he Alzheimer’s Association, one of the country’s most powerful disease advocacy groups, is rupturing amid an escalating dispute over its priorities: raising money for a future cure versus supporting patients and families struggling with the disease right now.
Prominent chapters in Los Angeles, New York City, San Diego, and elsewhere have pulled out of the national association in recent months. The defectors accuse administrators of spending lavishly on salaries and travel, retaliating against breakaway chapters, and focusing too much on raising money for research and lobbying at the expense of local programs, such as exercise classes and outings for Alzheimer’s patients. The depths of the discord emerged in interviews by STAT with more than a dozen current and former association officials.
“Their message revolves to a large extent around fear: ‘This is such a terrible disease, and it has to be eliminated,’” said Christian Wells, president of the former chapter in Austin, Texas, which broke from the national association in January. “We prefer a message of hope: ‘There’s life with and beyond Alzheimer’s.’”
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The tensions among groups that collectively raise more than $300 million a year comes at a time of rising concern about Alzheimer’s, which affects more than 5 million Americans today and is expected to afflict more than 10 million by 2050. Its long, painful trajectory makes it the most expensive disease in America.
In response to the growing number of patients with dementia, the national Alzheimer’s Association is moving to centralize and standardize its programs from coast to coast. It’s requiring all local chapters to dissolve their boards of directors and transfer their assets to the national organization by July 1. All major decision-making will now come out of headquarters.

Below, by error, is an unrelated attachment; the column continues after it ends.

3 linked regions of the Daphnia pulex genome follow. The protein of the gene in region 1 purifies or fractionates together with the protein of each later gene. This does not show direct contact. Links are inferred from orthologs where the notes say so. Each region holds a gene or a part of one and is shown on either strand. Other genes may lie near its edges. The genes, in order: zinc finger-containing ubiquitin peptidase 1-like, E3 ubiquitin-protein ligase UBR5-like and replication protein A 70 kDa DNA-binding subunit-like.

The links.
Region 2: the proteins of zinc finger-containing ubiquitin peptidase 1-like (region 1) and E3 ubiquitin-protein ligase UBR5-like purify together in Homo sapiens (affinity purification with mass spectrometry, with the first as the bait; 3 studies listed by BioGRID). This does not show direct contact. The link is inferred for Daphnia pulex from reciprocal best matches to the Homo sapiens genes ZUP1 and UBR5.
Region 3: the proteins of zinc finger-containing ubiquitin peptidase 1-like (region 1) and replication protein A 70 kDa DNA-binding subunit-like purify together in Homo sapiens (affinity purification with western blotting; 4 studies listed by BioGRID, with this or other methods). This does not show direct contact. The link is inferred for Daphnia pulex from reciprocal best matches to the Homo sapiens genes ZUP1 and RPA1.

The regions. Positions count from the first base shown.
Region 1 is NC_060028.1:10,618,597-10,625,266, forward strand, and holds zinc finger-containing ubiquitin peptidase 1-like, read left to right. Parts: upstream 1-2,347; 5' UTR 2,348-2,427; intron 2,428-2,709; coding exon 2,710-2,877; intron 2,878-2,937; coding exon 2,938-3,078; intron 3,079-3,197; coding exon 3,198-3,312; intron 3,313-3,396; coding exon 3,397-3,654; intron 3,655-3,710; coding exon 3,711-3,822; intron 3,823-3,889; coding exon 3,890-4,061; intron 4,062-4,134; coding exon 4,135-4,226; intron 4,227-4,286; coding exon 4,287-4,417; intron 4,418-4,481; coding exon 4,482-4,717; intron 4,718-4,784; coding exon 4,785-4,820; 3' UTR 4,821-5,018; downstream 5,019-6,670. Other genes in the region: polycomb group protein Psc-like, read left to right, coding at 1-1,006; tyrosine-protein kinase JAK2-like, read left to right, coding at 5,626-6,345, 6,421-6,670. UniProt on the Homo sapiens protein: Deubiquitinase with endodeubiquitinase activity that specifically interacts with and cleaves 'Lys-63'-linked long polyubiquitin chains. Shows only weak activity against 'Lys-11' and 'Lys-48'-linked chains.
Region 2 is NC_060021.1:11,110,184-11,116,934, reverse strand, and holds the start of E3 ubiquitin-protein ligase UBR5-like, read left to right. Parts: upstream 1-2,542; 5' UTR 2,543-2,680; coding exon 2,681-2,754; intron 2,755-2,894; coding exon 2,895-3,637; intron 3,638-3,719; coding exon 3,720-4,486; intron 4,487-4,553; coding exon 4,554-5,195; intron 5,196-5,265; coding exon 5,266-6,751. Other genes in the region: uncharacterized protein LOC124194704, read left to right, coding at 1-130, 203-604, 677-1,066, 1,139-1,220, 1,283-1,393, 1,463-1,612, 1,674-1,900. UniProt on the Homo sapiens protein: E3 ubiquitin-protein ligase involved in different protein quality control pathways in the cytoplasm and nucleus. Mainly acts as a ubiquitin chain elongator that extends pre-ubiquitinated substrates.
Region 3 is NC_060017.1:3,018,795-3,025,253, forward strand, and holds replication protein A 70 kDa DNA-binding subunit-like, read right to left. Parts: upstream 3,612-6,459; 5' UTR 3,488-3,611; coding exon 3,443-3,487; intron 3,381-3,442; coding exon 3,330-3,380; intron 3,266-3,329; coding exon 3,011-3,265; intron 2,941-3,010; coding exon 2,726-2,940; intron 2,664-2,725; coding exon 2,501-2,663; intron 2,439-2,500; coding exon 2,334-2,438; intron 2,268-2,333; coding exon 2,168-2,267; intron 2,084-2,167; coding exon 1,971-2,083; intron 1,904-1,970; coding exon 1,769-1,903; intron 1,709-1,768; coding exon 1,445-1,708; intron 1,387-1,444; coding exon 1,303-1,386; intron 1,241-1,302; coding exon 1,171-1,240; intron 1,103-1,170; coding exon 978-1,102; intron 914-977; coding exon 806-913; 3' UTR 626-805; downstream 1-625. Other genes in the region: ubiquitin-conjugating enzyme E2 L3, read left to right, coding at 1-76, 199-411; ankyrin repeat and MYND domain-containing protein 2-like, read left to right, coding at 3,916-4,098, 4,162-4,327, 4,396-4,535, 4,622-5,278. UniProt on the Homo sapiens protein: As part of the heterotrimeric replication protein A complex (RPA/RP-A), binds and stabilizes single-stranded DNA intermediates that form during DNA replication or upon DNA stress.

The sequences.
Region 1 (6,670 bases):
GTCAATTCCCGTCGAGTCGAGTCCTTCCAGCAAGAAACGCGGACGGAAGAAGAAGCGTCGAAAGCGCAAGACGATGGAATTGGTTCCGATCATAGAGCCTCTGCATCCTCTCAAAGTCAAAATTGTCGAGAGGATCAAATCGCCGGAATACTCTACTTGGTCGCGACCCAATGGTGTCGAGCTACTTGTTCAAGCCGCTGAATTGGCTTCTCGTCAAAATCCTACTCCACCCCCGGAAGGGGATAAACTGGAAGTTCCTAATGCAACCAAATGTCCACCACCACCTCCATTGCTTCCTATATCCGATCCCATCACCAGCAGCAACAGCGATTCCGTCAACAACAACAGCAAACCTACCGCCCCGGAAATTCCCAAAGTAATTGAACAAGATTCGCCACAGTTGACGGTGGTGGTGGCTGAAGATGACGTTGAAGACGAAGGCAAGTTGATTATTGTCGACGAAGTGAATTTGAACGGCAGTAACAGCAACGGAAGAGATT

Such consolidation is necessary because “the disease is on a steep trajectory,” Stewart Putnam, chairman of the national board of directors, told STAT. “We feel very strongly that we need to enhance our performance.” Putnam pointed to the group’s lobbying efforts in Washington, D.C., which helped secure a record $350 million increase in federal funding for Alzheimer’s research this year, as a sign of the national association’s success. And leaders of chapters sticking with the national association said they are confident patients will be served well by the reorganization.
But local activists worry that the new structure will hamper their ability to respond to unique community needs.
Magic shows and chocolate tastings
In San Diego, for instance, chapter leaders feared the centralization plan would force it to scrap the weekly Memories in the Making class, which brings dozens of patients and caregivers together to paint or exercise, then takes them on social outings — recently, to a chocolate tasting.
“It really is about building a sense of a local community, because people are so isolated,” said Mary Ball, the nonprofit’s executive director. “We make it possible for people to set aside the disease, if only for a while.”
The Los Angeles chapter has a similar program that has taken patients to the farmer’s market and treated them to magic shows. “The national program staff made it very clear that this was … outside the common program plan and they were not happy we had started it,” said Susan Galeas, the president and CEO.
In Austin, Wells said she worried a caregiver respite program would be cut; it trains volunteers to work with Alzheimer’s patients so their families can get a break for a few hours each week. “Over time, the national organization has become less focused on grassroots, high-touch care — the priority of our leadership here,” she said.